If you’re on the lookout for a keyboard that has the same aesthetic that Apple has but a limited budget, the Satechi Bluetooth keyboard is for you. Satechi produces a wide range of peripherals, including USB hubs, headphones, mice, and keyboards. The USB Type-C hubs, for example, match the aluminum of the Apple MacBook Pro, and much of the company’s marketing strategy appears to revolve around beautiful Instagram photographs rather than offers or traditional web advertising. The Aluminum Bluetooth Keyboard, which is clearly designed to replicate the Apple board with which it competes, has a lot of design-forward characteristics. However, Satechi has made a few interesting changes to the Apple keyboard design. As you use it, it appears that these changes were made out of meticulous attention to detail rather than a desire to avoid provoking Apple’s legal team into drafting a patent-infringement lawsuit. The design of the keycaps is the most noticeable difference. They’re rounded rather than square, like Apple’s keycaps, and the middle is almost invisibly carved. However, the sculpting isn’t so fine that your fingertips miss where they’re supposed to land. Satechi Bluetooth keyboard, however, has fewer features, but it’s still a decent keyboard to consider.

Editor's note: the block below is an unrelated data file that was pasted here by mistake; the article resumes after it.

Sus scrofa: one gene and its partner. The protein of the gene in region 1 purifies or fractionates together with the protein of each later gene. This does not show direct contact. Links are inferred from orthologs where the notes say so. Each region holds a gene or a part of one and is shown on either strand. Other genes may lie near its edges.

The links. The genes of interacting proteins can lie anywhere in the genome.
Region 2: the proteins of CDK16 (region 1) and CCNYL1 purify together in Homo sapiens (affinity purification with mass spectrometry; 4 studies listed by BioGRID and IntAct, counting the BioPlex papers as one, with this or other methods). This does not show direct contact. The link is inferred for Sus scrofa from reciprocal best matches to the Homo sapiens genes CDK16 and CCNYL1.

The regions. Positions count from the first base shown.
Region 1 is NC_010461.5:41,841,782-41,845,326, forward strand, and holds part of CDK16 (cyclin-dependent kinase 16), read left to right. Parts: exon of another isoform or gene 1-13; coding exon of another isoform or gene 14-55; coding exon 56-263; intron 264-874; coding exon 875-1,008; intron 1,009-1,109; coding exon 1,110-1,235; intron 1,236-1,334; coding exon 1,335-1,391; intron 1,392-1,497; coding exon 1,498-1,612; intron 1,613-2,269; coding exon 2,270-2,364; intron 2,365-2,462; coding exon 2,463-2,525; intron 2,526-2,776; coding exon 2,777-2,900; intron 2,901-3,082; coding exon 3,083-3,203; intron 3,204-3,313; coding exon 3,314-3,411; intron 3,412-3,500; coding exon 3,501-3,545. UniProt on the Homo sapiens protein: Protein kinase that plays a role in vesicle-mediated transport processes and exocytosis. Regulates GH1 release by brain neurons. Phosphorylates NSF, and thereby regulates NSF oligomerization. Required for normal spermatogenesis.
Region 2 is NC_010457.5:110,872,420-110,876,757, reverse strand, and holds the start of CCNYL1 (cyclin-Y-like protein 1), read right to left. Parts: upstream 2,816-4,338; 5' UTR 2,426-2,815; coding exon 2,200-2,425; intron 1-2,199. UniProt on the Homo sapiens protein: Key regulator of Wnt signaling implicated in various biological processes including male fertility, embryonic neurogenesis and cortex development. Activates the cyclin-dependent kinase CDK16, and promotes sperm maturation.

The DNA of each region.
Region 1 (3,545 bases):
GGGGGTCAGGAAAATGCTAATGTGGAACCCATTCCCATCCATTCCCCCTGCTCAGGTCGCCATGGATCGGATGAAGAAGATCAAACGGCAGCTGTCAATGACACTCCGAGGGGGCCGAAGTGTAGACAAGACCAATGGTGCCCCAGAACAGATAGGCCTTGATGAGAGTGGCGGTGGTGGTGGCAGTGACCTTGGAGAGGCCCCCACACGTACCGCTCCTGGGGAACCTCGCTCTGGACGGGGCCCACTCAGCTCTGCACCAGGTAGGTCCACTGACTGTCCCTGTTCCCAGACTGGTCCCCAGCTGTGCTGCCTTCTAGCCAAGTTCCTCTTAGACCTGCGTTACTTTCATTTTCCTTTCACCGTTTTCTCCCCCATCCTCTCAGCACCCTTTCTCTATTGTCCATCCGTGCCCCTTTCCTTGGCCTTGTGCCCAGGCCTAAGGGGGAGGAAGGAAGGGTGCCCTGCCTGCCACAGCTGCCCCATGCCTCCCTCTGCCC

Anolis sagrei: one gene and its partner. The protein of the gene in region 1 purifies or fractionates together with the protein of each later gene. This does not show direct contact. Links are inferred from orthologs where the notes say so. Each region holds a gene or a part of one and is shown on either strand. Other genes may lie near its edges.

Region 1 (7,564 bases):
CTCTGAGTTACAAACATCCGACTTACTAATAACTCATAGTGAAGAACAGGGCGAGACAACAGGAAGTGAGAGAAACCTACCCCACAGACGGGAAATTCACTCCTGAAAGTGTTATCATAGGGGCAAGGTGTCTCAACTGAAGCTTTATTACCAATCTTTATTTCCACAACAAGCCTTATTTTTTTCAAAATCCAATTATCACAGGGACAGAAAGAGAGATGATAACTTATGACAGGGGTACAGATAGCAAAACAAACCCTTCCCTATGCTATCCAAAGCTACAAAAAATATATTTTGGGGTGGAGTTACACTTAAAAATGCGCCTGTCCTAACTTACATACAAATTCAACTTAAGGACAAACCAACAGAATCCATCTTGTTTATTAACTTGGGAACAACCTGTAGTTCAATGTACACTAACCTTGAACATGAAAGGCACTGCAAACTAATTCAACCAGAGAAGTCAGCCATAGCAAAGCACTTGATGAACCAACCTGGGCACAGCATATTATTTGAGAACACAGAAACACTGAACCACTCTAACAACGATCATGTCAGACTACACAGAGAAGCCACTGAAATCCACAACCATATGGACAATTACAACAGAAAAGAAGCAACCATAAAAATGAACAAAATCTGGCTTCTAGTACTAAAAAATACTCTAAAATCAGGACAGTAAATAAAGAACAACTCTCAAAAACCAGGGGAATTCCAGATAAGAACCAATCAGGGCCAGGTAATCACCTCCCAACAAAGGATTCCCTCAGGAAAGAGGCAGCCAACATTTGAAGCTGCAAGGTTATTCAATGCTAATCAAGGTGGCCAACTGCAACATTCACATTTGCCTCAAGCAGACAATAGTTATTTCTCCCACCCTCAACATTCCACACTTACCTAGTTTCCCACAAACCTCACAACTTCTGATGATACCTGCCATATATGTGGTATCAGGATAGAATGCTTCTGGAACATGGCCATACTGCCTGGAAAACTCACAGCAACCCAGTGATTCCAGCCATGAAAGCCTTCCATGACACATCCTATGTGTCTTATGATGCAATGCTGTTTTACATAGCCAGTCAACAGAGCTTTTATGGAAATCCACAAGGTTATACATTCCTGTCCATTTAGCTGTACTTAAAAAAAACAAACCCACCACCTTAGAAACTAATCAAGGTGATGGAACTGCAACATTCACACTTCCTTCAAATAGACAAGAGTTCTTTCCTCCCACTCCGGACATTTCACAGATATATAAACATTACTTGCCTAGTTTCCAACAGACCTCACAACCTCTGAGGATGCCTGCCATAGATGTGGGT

If you’re seeking a wireless mechanical keyboard for your Mac, look no farther than the Keychron K2, the follow-up to the original K1 that we reviewed earlier this year. The K2’s sleek, simple design, while not as low-profile as its predecessor, is a far cry from the hefty mechanical keyboards you may be used to. The K2 has a more traditional mechanical keyboard design, albeit it does have a smaller footprint than most of the more popular wired mechanical keyboards I’ve used in the past. The K2 also has curved keycaps and Gateron key switches, which provide a superior tactile sensation. A black aluminum frame with minimal bezels wraps around the perimeter of the keyboard. There are dark and light gray keys on the keyboard and a single orange ESC key. Furthermore, it has RGB backlighting. This, of course, makes it look more aesthetically pleasing. On top of that, it boasts impressive battery life, so whether you’re using it for gaming or for work, you’re guaranteed to be able to use it longer than its competitors. However, some users complain about its auto-sleep mode. Regardless, for its price, it is worth considering.